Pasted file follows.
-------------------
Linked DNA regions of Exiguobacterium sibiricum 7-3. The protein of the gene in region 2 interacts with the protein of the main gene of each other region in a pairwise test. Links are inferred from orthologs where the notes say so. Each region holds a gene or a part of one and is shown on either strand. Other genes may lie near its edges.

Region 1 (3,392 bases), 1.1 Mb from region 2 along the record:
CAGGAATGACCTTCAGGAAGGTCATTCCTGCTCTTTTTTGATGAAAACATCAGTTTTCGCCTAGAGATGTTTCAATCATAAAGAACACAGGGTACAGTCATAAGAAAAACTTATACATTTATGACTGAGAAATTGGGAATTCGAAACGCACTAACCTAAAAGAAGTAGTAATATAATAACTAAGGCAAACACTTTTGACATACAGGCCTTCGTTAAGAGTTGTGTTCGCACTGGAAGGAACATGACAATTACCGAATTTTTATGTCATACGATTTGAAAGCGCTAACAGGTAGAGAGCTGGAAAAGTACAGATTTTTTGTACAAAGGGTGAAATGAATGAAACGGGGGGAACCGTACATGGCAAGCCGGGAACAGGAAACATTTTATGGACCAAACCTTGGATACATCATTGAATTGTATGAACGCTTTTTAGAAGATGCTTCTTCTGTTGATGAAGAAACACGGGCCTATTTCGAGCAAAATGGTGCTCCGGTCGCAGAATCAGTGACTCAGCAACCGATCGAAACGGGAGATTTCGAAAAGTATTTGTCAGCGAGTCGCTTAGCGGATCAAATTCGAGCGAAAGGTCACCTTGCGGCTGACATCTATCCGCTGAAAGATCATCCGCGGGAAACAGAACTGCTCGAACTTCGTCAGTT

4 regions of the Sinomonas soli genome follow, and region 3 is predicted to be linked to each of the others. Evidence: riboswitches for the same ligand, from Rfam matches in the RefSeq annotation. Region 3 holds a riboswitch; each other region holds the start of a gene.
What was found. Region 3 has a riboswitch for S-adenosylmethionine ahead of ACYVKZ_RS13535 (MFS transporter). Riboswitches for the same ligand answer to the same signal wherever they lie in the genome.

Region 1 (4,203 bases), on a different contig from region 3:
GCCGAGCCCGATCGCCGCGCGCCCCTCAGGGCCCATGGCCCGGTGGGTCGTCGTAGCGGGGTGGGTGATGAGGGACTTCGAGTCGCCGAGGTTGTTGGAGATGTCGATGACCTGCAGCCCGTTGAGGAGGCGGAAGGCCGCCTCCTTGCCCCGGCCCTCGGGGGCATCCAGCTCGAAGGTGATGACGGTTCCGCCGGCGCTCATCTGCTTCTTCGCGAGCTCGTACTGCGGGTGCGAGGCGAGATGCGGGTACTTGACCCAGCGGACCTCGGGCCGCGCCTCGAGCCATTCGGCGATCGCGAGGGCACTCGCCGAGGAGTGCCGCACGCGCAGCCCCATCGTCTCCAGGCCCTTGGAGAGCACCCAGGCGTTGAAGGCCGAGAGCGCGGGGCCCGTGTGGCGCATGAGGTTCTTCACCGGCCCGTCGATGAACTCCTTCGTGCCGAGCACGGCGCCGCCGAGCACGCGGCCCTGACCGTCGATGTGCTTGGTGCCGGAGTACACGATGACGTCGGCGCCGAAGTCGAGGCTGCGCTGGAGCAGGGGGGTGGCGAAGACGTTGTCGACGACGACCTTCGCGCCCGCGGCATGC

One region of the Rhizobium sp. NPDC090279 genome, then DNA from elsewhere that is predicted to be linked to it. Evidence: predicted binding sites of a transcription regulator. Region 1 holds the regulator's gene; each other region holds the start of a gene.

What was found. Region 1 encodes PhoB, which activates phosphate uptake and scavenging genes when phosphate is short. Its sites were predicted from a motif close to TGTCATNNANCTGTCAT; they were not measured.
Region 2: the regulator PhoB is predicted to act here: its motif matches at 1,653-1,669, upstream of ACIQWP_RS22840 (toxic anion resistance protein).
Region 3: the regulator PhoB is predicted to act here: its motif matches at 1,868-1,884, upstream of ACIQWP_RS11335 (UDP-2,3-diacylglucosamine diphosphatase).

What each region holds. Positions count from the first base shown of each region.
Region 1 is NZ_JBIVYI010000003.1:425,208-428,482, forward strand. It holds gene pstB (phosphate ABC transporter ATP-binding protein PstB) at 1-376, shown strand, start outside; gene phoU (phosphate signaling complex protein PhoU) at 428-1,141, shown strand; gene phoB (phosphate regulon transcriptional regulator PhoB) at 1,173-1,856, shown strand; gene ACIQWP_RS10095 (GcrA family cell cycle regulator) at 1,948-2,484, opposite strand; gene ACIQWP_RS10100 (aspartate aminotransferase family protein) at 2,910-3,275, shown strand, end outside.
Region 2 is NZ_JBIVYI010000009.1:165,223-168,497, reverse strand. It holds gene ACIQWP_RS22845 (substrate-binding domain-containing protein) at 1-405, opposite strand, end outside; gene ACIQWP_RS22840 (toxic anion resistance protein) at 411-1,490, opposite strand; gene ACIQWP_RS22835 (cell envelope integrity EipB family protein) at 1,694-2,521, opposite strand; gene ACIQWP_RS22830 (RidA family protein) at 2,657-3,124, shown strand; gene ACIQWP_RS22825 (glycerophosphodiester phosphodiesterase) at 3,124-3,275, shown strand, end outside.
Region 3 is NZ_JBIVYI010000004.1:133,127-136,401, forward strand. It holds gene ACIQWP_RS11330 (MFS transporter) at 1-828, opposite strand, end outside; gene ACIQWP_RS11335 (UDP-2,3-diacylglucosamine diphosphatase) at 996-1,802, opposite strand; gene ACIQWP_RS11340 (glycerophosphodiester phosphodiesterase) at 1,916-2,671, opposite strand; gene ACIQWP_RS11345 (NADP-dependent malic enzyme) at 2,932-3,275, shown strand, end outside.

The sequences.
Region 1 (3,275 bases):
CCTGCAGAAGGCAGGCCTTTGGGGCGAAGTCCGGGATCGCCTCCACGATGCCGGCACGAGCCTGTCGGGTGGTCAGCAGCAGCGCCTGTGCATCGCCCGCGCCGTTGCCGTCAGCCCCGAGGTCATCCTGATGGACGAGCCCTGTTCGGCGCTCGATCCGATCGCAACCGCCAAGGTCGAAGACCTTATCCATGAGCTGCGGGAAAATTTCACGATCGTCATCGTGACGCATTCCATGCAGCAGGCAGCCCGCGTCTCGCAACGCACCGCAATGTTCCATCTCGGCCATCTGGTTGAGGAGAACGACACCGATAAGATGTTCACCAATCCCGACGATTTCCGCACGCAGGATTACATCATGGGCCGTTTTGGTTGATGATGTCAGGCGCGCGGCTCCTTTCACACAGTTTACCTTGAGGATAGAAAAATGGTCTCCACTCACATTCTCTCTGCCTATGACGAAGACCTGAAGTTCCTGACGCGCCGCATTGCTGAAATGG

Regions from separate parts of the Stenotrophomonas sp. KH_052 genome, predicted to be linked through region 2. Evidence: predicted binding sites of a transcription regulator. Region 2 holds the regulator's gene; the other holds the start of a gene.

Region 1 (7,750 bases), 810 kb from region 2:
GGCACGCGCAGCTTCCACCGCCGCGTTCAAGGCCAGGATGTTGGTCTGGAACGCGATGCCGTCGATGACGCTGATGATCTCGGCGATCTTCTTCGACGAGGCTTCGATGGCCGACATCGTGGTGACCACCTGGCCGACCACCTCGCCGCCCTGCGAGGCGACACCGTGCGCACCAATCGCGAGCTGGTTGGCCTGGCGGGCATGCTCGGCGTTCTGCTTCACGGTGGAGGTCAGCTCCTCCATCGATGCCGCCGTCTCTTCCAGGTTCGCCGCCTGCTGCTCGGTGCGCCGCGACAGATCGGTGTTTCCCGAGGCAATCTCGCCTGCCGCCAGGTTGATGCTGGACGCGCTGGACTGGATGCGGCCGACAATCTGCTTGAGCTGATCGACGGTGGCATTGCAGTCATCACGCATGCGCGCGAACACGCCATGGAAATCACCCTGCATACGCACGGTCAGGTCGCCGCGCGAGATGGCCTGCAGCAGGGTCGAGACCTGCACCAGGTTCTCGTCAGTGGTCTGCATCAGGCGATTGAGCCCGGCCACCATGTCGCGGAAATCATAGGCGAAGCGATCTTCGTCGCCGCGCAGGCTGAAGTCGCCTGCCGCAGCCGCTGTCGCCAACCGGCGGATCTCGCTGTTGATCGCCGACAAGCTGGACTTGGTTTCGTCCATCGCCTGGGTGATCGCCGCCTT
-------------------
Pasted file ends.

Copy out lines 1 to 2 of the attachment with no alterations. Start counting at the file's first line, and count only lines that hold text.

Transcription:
Linked DNA regions of Exiguobacterium sibiricum 7-3. The protein of the gene in region 2 interacts with the protein of the main gene of each other region in a pairwise test. Links are inferred from orthologs where the notes say so. Each region holds a gene or a part of one and is shown on either strand. Other genes may lie near its edges.

Region 1 (3,392 bases), 1.1 Mb from region 2 along the record: